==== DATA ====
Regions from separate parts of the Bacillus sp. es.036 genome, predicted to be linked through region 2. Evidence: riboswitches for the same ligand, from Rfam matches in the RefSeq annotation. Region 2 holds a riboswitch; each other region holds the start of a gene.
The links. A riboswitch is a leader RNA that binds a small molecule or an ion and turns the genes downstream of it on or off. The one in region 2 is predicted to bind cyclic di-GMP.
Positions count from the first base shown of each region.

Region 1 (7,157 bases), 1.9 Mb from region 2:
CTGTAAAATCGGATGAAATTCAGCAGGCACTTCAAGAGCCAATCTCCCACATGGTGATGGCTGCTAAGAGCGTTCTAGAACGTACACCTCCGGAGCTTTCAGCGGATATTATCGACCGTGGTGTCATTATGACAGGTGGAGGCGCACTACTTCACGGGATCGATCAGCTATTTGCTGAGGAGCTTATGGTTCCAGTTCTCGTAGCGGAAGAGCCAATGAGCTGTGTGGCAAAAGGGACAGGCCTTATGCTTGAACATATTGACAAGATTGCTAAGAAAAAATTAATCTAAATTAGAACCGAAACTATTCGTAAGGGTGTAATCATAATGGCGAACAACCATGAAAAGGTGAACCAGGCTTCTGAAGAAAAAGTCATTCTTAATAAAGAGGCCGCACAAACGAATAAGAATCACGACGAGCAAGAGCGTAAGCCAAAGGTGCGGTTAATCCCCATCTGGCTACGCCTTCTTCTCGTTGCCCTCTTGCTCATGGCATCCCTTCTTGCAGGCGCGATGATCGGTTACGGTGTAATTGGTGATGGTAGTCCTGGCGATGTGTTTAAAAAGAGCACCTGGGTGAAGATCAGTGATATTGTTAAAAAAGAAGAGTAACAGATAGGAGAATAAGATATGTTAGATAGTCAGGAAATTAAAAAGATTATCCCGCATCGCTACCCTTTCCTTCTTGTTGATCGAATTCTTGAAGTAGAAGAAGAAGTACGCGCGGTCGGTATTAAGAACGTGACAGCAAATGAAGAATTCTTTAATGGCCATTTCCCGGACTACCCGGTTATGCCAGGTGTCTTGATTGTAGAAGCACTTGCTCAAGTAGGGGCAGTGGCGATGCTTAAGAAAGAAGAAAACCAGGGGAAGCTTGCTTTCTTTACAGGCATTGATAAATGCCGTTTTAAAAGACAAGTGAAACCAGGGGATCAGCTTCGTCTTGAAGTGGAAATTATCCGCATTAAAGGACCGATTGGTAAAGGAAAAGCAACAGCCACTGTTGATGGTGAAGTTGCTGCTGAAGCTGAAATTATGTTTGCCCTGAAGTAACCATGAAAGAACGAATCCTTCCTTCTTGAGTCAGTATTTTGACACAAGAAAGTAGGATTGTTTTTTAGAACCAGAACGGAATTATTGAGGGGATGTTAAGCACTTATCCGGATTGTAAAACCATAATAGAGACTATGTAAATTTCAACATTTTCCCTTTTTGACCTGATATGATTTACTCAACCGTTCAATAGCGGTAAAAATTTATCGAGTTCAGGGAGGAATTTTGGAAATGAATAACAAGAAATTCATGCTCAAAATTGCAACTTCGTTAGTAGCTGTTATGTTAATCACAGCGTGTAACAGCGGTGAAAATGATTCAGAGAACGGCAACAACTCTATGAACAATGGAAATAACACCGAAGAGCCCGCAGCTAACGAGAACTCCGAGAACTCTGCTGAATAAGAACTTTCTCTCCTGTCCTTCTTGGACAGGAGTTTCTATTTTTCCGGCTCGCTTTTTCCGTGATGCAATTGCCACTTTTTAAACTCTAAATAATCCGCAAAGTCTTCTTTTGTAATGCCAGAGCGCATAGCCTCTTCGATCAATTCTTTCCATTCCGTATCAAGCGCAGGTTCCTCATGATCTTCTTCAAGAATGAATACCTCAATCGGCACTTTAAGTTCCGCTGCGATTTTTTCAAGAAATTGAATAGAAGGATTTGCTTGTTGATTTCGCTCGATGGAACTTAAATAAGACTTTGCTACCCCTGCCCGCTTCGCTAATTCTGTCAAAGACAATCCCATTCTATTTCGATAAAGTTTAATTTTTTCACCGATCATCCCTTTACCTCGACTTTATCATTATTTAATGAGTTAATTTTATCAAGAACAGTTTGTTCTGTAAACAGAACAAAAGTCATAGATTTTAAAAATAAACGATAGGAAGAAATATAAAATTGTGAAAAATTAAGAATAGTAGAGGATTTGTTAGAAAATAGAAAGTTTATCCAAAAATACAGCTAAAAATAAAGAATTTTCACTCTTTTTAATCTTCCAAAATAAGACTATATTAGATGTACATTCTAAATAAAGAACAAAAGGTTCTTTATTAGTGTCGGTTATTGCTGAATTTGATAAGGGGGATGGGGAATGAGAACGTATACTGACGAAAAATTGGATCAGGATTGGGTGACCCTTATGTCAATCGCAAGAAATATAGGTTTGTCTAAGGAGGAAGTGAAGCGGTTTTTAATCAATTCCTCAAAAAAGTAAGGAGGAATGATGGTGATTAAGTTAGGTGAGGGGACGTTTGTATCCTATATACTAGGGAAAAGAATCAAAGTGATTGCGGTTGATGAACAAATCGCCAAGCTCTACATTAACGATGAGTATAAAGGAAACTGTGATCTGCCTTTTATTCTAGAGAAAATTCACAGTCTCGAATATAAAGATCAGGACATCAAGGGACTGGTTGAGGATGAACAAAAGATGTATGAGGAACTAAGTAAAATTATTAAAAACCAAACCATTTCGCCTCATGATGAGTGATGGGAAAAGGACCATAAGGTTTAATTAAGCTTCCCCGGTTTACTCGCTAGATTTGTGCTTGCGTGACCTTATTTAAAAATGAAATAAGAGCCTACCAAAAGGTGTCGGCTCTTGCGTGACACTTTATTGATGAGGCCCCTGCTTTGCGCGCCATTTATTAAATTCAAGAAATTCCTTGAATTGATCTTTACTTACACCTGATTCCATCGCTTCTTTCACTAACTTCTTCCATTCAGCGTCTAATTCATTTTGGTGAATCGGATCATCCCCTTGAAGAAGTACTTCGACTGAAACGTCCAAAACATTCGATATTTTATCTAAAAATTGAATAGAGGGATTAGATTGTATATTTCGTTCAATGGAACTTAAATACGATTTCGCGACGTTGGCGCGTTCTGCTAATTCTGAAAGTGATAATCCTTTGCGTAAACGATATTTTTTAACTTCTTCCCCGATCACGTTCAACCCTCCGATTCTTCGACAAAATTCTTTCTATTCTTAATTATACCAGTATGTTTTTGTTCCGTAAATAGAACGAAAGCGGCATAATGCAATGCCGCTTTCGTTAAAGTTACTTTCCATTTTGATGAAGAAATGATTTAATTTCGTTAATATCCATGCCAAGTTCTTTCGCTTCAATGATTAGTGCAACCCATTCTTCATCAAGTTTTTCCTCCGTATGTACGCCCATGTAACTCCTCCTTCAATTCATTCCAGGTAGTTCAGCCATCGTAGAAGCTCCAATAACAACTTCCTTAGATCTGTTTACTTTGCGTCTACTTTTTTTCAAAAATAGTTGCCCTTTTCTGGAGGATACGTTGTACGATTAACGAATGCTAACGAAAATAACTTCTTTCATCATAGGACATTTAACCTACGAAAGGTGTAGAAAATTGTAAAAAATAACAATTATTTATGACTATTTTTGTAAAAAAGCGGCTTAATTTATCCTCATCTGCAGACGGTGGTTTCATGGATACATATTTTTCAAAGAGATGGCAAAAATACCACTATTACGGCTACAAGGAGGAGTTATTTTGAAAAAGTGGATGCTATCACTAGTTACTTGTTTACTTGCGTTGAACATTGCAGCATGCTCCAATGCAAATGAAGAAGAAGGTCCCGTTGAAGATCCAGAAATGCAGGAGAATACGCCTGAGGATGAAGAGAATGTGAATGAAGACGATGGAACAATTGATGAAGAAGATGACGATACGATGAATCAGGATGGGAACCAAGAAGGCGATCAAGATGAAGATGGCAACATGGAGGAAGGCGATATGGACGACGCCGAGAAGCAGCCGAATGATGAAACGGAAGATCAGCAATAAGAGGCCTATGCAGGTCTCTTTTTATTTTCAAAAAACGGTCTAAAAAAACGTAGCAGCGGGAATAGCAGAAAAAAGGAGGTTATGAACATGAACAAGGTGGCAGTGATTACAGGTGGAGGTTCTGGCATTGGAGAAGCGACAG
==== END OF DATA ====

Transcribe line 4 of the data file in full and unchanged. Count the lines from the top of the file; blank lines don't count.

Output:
Region 1 (7,157 bases), 1.9 Mb from region 2: